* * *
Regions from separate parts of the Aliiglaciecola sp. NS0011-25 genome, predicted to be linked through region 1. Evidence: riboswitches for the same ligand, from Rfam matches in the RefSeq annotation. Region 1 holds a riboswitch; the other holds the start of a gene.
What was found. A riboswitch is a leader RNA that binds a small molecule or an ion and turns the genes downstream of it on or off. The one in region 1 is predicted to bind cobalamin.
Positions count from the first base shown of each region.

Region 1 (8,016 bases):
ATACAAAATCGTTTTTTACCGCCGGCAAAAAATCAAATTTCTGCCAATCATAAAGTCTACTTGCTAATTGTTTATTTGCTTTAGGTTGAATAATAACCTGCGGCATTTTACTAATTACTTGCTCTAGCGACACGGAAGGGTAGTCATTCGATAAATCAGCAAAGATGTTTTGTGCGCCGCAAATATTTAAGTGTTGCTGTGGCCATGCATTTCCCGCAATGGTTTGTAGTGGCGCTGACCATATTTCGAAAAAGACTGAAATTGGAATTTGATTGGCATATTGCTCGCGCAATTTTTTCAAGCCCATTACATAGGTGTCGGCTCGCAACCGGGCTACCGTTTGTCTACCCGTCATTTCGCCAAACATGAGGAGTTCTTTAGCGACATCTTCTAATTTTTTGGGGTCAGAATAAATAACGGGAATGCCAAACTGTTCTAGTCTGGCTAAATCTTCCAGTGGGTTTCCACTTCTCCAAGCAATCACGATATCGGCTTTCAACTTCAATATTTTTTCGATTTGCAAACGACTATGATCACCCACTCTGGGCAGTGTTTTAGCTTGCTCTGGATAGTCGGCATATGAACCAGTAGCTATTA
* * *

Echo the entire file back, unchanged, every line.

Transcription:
Regions from separate parts of the Aliiglaciecola sp. NS0011-25 genome, predicted to be linked through region 1. Evidence: riboswitches for the same ligand, from Rfam matches in the RefSeq annotation. Region 1 holds a riboswitch; the other holds the start of a gene.
What was found. A riboswitch is a leader RNA that binds a small molecule or an ion and turns the genes downstream of it on or off. The one in region 1 is predicted to bind cobalamin.
Positions count from the first base shown of each region.

Region 1 (8,016 bases):
ATACAAAATCGTTTTTTACCGCCGGCAAAAAATCAAATTTCTGCCAATCATAAAGTCTACTTGCTAATTGTTTATTTGCTTTAGGTTGAATAATAACCTGCGGCATTTTACTAATTACTTGCTCTAGCGACACGGAAGGGTAGTCATTCGATAAATCAGCAAAGATGTTTTGTGCGCCGCAAATATTTAAGTGTTGCTGTGGCCATGCATTTCCCGCAATGGTTTGTAGTGGCGCTGACCATATTTCGAAAAAGACTGAAATTGGAATTTGATTGGCATATTGCTCGCGCAATTTTTTCAAGCCCATTACATAGGTGTCGGCTCGCAACCGGGCTACCGTTTGTCTACCCGTCATTTCGCCAAACATGAGGAGTTCTTTAGCGACATCTTCTAATTTTTTGGGGTCAGAATAAATAACGGGAATGCCAAACTGTTCTAGTCTGGCTAAATCTTCCAGTGGGTTTCCACTTCTCCAAGCAATCACGATATCGGCTTTCAACTTCAATATTTTTTCGATTTGCAAACGACTATGATCACCCACTCTGGGCAGTGTTTTAGCTTGCTCTGGATAGTCGGCATATGAACCAGTAGCTATTA